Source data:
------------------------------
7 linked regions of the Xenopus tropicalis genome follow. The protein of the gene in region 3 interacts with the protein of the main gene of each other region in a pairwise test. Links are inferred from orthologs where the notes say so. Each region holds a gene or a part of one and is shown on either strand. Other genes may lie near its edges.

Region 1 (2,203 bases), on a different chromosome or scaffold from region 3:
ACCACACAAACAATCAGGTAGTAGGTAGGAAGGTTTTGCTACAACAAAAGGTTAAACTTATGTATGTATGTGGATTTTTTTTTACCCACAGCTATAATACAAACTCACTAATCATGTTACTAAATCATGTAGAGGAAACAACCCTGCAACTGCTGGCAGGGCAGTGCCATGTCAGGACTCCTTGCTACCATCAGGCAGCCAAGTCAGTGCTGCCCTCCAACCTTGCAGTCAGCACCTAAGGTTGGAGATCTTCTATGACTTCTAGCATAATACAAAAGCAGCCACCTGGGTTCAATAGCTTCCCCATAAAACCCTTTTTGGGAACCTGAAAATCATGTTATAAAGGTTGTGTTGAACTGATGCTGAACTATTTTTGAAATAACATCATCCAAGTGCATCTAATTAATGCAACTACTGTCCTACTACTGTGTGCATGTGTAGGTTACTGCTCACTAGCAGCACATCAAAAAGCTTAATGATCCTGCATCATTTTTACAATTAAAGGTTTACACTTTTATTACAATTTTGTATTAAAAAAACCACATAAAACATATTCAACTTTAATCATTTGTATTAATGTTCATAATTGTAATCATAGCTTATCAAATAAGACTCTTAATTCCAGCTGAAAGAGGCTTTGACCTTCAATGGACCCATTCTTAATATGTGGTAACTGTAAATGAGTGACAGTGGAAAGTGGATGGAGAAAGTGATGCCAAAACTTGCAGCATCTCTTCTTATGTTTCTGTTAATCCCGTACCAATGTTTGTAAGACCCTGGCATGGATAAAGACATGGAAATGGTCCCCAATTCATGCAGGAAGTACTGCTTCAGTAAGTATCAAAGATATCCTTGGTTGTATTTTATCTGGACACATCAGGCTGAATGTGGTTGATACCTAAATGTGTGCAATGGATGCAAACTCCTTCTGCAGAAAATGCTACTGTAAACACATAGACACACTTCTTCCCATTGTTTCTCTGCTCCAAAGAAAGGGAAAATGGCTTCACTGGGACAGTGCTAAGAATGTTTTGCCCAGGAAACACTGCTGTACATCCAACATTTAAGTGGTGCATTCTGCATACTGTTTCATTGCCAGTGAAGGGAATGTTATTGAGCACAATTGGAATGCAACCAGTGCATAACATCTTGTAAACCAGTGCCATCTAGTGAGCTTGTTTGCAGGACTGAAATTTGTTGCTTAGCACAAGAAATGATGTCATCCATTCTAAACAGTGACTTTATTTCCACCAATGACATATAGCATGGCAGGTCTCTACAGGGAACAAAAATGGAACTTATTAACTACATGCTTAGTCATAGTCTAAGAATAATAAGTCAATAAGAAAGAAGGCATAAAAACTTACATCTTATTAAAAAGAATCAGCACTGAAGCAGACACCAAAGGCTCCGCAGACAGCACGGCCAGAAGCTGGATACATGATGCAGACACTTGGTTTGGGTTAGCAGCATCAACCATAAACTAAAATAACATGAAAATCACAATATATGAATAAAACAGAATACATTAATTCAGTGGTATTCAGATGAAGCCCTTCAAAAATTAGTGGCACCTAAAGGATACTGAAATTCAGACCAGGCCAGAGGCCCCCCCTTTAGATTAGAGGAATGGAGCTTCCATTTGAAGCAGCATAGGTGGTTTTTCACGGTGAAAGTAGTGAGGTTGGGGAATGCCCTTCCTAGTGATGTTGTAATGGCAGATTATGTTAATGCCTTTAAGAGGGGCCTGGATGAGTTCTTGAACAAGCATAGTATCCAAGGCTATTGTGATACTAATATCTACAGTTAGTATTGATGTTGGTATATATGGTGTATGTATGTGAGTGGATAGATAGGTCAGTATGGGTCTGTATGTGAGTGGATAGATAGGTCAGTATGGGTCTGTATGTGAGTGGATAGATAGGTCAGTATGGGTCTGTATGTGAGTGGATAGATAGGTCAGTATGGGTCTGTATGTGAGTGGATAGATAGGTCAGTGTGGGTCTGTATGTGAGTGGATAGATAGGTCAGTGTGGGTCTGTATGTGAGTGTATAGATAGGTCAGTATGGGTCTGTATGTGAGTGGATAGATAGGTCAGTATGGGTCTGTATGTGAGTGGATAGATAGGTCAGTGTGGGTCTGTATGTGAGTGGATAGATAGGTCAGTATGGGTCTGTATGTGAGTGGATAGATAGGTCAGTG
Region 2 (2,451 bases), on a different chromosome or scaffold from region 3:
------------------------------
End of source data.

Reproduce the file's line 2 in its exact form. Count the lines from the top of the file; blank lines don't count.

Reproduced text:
Region 1 (2,203 bases), on a different chromosome or scaffold from region 3: